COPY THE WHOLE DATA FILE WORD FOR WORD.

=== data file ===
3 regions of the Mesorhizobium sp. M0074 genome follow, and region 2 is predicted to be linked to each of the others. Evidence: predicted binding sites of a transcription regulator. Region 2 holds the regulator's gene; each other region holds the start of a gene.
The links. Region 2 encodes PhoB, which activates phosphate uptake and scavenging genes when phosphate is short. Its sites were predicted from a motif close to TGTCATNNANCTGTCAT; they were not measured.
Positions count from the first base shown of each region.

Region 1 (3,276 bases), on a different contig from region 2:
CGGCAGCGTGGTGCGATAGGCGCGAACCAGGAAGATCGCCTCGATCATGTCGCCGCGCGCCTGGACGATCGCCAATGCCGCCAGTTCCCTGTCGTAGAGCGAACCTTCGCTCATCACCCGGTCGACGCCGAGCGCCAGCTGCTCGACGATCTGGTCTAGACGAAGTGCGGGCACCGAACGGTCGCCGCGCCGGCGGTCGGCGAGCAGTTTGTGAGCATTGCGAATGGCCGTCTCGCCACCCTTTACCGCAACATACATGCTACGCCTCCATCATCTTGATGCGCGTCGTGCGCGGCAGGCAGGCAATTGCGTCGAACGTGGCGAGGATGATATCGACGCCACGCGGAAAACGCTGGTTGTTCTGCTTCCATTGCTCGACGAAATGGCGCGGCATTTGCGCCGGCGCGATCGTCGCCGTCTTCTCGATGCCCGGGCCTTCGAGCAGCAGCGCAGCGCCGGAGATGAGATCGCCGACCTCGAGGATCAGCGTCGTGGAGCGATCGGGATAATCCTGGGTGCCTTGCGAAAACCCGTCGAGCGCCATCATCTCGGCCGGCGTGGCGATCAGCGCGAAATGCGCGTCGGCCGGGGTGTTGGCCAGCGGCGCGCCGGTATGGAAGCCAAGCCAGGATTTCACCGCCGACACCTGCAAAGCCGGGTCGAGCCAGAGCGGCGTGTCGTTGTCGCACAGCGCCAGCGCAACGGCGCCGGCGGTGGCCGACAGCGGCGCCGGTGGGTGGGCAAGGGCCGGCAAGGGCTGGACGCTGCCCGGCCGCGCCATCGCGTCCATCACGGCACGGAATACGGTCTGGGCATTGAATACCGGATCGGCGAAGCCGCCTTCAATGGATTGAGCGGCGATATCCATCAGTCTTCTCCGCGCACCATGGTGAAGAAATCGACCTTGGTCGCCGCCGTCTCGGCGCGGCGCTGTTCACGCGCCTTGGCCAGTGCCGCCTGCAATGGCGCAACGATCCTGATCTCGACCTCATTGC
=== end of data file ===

3 regions of the Mesorhizobium sp. M0074 genome follow, and region 2 is predicted to be linked to each of the others. Evidence: predicted binding sites of a transcription regulator. Region 2 holds the regulator's gene; each other region holds the start of a gene.
The links. Region 2 encodes PhoB, which activates phosphate uptake and scavenging genes when phosphate is short. Its sites were predicted from a motif close to TGTCATNNANCTGTCAT; they were not measured.
Positions count from the first base shown of each region.

Region 1 (3,276 bases), on a different contig from region 2:
CGGCAGCGTGGTGCGATAGGCGCGAACCAGGAAGATCGCCTCGATCATGTCGCCGCGCGCCTGGACGATCGCCAATGCCGCCAGTTCCCTGTCGTAGAGCGAACCTTCGCTCATCACCCGGTCGACGCCGAGCGCCAGCTGCTCGACGATCTGGTCTAGACGAAGTGCGGGCACCGAACGGTCGCCGCGCCGGCGGTCGGCGAGCAGTTTGTGAGCATTGCGAATGGCCGTCTCGCCACCCTTTACCGCAACATACATGCTACGCCTCCATCATCTTGATGCGCGTCGTGCGCGGCAGGCAGGCAATTGCGTCGAACGTGGCGAGGATGATATCGACGCCACGCGGAAAACGCTGGTTGTTCTGCTTCCATTGCTCGACGAAATGGCGCGGCATTTGCGCCGGCGCGATCGTCGCCGTCTTCTCGATGCCCGGGCCTTCGAGCAGCAGCGCAGCGCCGGAGATGAGATCGCCGACCTCGAGGATCAGCGTCGTGGAGCGATCGGGATAATCCTGGGTGCCTTGCGAAAACCCGTCGAGCGCCATCATCTCGGCCGGCGTGGCGATCAGCGCGAAATGCGCGTCGGCCGGGGTGTTGGCCAGCGGCGCGCCGGTATGGAAGCCAAGCCAGGATTTCACCGCCGACACCTGCAAAGCCGGGTCGAGCCAGAGCGGCGTGTCGTTGTCGCACAGCGCCAGCGCAACGGCGCCGGCGGTGGCCGACAGCGGCGCCGGTGGGTGGGCAAGGGCCGGCAAGGGCTGGACGCTGCCCGGCCGCGCCATCGCGTCCATCACGGCACGGAATACGGTCTGGGCATTGAATACCGGATCGGCGAAGCCGCCTTCAATGGATTGAGCGGCGATATCCATCAGTCTTCTCCGCGCACCATGGTGAAGAAATCGACCTTGGTCGCCGCCGTCTCGGCGCGGCGCTGTTCACGCGCCTTGGCCAGTGCCGCCTGCAATGGCGCAACGATCCTGATCTCGACCTCATTGC